Saturday, June 28, 2008

Grass Stains: Upsets Continue at Wimbledon

More Top Seeds Find Their Ass Is Grass

What a week of upsets at the All England Club!

On Wednesday, Australian Open champion and No. 3-ranked Serb Novak Djokovic fell to a focused comeback veteran, No. 75-ranked Marat Safin. On Thursday, 2004 Wimbledon champion and World No. 3 Maria Sharapova was defeated by 154th-ranked upstart Russian Alla Kudryavtseva and two-time men's runnerup and world No. 6 Andy Roddick was ousted by "the other Serb guy," the 40th-ranked Janko Tipsarevic. But the biggest upset was still to come...


World No. 1 Ana Ivanovic was mowed down in the third round of Wimbledon on Friday by 133rd-ranked wild-card Zheng Jie of China in straight sets, 6-1 and 6-4 - the latest victim of a series of upsets on the greens at the All England Club.

A Zing and a Zheng!

This was a collossal upset of David and Goliath proportions. Not merely because of the disparity in rankings, but because the towering 6-foot 1-inch 152-pound Ivanovic was undone by a tiny Chinese woman standing no higher than 5-feet 4-inches tall and weighing 130 pounds. I've been watching tennis long enough to know Asian women don't fare too well on the Eurocentric-dominated pro tour and in Grand Slams (except in doubles), mainly because they're fairly small. I know that sounds like a racial stereotype, but in tennis size (and especially height) matters. (Yes, Michael Chang won his lone Grand Slam at the French Open in 1989, but show me another Asian player who's a threat at the Grand Slams today.)

Zheng Plays Serb & Volley

The upset was also one for the record books, as Zheng became the first Chinese player ever to beat a reigning World No. 1. Speaking of record-breaking, Zheng was also the first Chinese player of her generation to break through at a Grand Slam event when she reached the Round of 16 at the 2004 French Open. And the first to win a Grand Slam when she teamed with Yan Zi to win the 2006 Australian Open doubles title. Zheng also helped China save face at the 2006 Asia Games by winning a gold medal in singles after top-seeded Na Li and the doubles team of Li Ting and Tiantian Sun were upset.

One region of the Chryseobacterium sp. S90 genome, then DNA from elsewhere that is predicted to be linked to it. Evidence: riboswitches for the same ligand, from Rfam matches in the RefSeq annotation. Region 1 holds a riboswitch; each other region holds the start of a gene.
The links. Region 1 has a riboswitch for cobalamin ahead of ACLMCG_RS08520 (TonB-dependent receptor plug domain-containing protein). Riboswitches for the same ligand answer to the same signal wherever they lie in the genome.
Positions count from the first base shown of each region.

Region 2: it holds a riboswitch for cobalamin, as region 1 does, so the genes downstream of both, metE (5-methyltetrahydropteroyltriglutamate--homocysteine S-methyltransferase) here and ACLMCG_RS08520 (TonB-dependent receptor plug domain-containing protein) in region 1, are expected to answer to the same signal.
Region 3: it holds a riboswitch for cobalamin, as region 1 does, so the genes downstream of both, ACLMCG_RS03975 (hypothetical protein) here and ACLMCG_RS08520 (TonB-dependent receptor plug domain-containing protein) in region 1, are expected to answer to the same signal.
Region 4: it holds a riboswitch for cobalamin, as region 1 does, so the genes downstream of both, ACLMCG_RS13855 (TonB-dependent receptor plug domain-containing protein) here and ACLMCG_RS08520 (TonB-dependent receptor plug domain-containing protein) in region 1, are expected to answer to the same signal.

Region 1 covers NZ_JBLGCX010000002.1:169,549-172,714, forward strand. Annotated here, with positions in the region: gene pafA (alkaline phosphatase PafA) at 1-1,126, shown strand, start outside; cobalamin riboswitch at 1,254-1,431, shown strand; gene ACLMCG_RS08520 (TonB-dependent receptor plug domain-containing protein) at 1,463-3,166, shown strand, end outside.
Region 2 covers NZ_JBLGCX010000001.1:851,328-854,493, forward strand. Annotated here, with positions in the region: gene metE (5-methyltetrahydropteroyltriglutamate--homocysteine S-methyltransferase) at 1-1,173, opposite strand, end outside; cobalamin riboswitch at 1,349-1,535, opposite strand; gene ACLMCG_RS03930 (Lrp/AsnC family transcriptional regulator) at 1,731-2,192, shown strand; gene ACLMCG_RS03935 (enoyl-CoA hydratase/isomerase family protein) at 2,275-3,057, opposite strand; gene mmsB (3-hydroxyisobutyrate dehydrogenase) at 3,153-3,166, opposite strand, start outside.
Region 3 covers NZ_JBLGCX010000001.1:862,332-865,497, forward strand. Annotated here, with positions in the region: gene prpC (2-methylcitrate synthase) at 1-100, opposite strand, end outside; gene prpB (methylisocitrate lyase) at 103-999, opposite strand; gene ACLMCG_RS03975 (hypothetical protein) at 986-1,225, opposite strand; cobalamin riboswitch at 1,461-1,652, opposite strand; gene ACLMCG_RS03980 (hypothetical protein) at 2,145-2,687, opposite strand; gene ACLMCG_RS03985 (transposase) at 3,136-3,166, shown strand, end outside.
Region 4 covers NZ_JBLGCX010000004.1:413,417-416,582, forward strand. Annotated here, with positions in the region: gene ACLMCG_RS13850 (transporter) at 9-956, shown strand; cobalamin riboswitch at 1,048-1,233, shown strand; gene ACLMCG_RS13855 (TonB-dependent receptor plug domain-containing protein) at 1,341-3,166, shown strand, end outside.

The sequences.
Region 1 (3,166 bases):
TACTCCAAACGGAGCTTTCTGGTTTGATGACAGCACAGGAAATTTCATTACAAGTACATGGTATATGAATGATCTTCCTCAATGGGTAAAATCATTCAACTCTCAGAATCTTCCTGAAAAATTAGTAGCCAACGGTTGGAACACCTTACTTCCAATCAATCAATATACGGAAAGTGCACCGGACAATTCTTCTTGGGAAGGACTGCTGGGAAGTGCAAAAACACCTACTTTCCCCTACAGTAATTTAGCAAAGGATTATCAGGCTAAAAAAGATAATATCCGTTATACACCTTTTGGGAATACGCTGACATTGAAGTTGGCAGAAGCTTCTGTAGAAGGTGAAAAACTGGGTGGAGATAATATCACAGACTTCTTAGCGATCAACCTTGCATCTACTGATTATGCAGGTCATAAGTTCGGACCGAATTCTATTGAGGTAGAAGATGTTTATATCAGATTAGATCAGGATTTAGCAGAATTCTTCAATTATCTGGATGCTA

Ivanovic's loss also points out the sorry state of the WTA tour in the wake of Justin Henin's retirement. No one wants - or has the chops - to be the Queen! I seriously think that if Henin had stuck it out for another year she could have bagged the French, and U.S. Open crowns and seriously challenged the Williams sisters for the Wimbledon title (which increasingly looks to be an all-Williams sisters final this year). (Of course, the petite Henin - all 5-feet 5 1/2-inches and 130 lbs of her - was the exception to the Size Matters Rule, but then she had that "backhand for the ages" and French Existential Grit.)

Zheng Jie and Yan Zi at the 2006 Australian Open

Still, Chinese women seem to be the coming New Wave in women's tennis, following the ascent of the Russians in recent years, no doubt inspired by the 2004 Summer Olympics (where Li Ting and Tiantian Sun won the gold medal in women's doubles) and the upcoming 2008 Olympics in Beijing. Four Chinese women are in the top 100 singles: three from the People's Republic of China - Yan Zi (No. 44), Na Li (No. 45) and Shuai Peng (No. 55) - and Taiwan's Yung-Jan Chan (No. 72). And they excel in doubles, which gives them a volleying ability sorely lacking from most of today's big, heavy-hitting baseliners. In fact, the 24-year-old Zheng is known more as a doubles player, having won Grand Slam doubles titles in 2006 at the Australian Open and Wimbledon with Yan Zi (she's won 11 doubles titles with Yan Zi) and being ranked as high as No. 3 in doubles that same year (those Grand Slam wins also helped her achieve her career-best overall ranking of No. 27 in 2006). Her descent to No. 133 is partly due to complications arising from an ankle injury; needless to say Zheng's ranking should rise shortly after Wimbledon.

"How do you like us now?"

I think Ivanovic is a charming and talented young woman, but her imposing physique masks an inner fragility and vulnerability - clearly, she's finding the weight of being No. 1 to be too much to handle. Ivanovic had ascended to the No. 1 world ranking after beating Dinara Safina in a battle of nerves in the French Open final earlier this month, but her nerves undid her at Wimbledon. On Wednesday, the 20-year-old Serb barely squeaked by crafty French veteran Nathalie Dechy, who was two match points away from a win before a net cord and a lucky bounce opened the door for Ivanovic's eventual "Great Escape" in three sets. (The classy Gallic beauty Dechy, whose biopic would have to star Juliette Binoche, also suffered a freak "equipment" violation when she hit a winner against Ivanovich but had to replay the point because her hat fell off her head onto the field of play!) But there was to be no escape against the diminuitive but hard-hitting Zheng, who returned well and sent a barrage of flat, low and deep shots at Ivanovich that had her pinned to the baseline.

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